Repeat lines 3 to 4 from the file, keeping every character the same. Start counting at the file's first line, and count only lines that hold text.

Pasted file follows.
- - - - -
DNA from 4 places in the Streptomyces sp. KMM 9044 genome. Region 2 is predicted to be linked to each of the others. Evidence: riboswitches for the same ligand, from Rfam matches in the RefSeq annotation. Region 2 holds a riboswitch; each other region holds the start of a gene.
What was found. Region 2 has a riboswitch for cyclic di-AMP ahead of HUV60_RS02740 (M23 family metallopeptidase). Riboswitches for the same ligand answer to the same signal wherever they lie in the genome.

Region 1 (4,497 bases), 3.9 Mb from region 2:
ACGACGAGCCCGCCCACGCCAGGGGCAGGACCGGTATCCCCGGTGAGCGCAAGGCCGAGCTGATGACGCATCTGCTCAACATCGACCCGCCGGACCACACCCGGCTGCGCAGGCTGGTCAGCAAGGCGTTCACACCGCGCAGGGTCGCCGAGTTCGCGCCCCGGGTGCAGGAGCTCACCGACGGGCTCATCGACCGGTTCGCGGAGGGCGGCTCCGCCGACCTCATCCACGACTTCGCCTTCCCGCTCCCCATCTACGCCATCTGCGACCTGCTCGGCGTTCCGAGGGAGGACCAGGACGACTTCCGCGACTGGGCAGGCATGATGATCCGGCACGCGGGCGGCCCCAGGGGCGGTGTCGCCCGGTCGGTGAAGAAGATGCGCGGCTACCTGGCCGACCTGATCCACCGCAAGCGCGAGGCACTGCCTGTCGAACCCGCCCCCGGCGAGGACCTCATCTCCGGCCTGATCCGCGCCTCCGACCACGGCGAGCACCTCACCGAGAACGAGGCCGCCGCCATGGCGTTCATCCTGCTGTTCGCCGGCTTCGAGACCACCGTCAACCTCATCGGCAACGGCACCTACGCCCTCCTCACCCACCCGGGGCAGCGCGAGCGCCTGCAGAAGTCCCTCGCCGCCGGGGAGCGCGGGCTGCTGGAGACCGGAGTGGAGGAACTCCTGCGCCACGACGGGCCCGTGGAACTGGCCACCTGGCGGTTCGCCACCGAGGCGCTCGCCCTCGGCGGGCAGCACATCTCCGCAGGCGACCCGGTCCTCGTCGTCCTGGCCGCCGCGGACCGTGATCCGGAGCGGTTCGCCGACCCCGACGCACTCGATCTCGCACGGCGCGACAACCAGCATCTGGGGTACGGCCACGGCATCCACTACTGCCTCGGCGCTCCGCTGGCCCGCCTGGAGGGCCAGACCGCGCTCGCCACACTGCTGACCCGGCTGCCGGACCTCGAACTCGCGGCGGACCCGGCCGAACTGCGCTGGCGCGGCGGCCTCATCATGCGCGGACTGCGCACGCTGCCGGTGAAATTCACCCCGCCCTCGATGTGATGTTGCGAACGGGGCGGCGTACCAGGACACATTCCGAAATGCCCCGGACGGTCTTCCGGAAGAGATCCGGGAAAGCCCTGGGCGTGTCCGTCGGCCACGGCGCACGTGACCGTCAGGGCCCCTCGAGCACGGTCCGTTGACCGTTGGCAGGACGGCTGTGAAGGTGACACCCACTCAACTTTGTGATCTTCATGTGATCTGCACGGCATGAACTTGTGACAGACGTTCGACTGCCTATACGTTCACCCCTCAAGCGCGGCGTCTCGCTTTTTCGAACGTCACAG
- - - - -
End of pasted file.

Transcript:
Region 1 (4,497 bases), 3.9 Mb from region 2:
ACGACGAGCCCGCCCACGCCAGGGGCAGGACCGGTATCCCCGGTGAGCGCAAGGCCGAGCTGATGACGCATCTGCTCAACATCGACCCGCCGGACCACACCCGGCTGCGCAGGCTGGTCAGCAAGGCGTTCACACCGCGCAGGGTCGCCGAGTTCGCGCCCCGGGTGCAGGAGCTCACCGACGGGCTCATCGACCGGTTCGCGGAGGGCGGCTCCGCCGACCTCATCCACGACTTCGCCTTCCCGCTCCCCATCTACGCCATCTGCGACCTGCTCGGCGTTCCGAGGGAGGACCAGGACGACTTCCGCGACTGGGCAGGCATGATGATCCGGCACGCGGGCGGCCCCAGGGGCGGTGTCGCCCGGTCGGTGAAGAAGATGCGCGGCTACCTGGCCGACCTGATCCACCGCAAGCGCGAGGCACTGCCTGTCGAACCCGCCCCCGGCGAGGACCTCATCTCCGGCCTGATCCGCGCCTCCGACCACGGCGAGCACCTCACCGAGAACGAGGCCGCCGCCATGGCGTTCATCCTGCTGTTCGCCGGCTTCGAGACCACCGTCAACCTCATCGGCAACGGCACCTACGCCCTCCTCACCCACCCGGGGCAGCGCGAGCGCCTGCAGAAGTCCCTCGCCGCCGGGGAGCGCGGGCTGCTGGAGACCGGAGTGGAGGAACTCCTGCGCCACGACGGGCCCGTGGAACTGGCCACCTGGCGGTTCGCCACCGAGGCGCTCGCCCTCGGCGGGCAGCACATCTCCGCAGGCGACCCGGTCCTCGTCGTCCTGGCCGCCGCGGACCGTGATCCGGAGCGGTTCGCCGACCCCGACGCACTCGATCTCGCACGGCGCGACAACCAGCATCTGGGGTACGGCCACGGCATCCACTACTGCCTCGGCGCTCCGCTGGCCCGCCTGGAGGGCCAGACCGCGCTCGCCACACTGCTGACCCGGCTGCCGGACCTCGAACTCGCGGCGGACCCGGCCGAACTGCGCTGGCGCGGCGGCCTCATCATGCGCGGACTGCGCACGCTGCCGGTGAAATTCACCCCGCCCTCGATGTGATGTTGCGAACGGGGCGGCGTACCAGGACACATTCCGAAATGCCCCGGACGGTCTTCCGGAAGAGATCCGGGAAAGCCCTGGGCGTGTCCGTCGGCCACGGCGCACGTGACCGTCAGGGCCCCTCGAGCACGGTCCGTTGACCGTTGGCAGGACGGCTGTGAAGGTGACACCCACTCAACTTTGTGATCTTCATGTGATCTGCACGGCATGAACTTGTGACAGACGTTCGACTGCCTATACGTTCACCCCTCAAGCGCGGCGTCTCGCTTTTTCGAACGTCACAG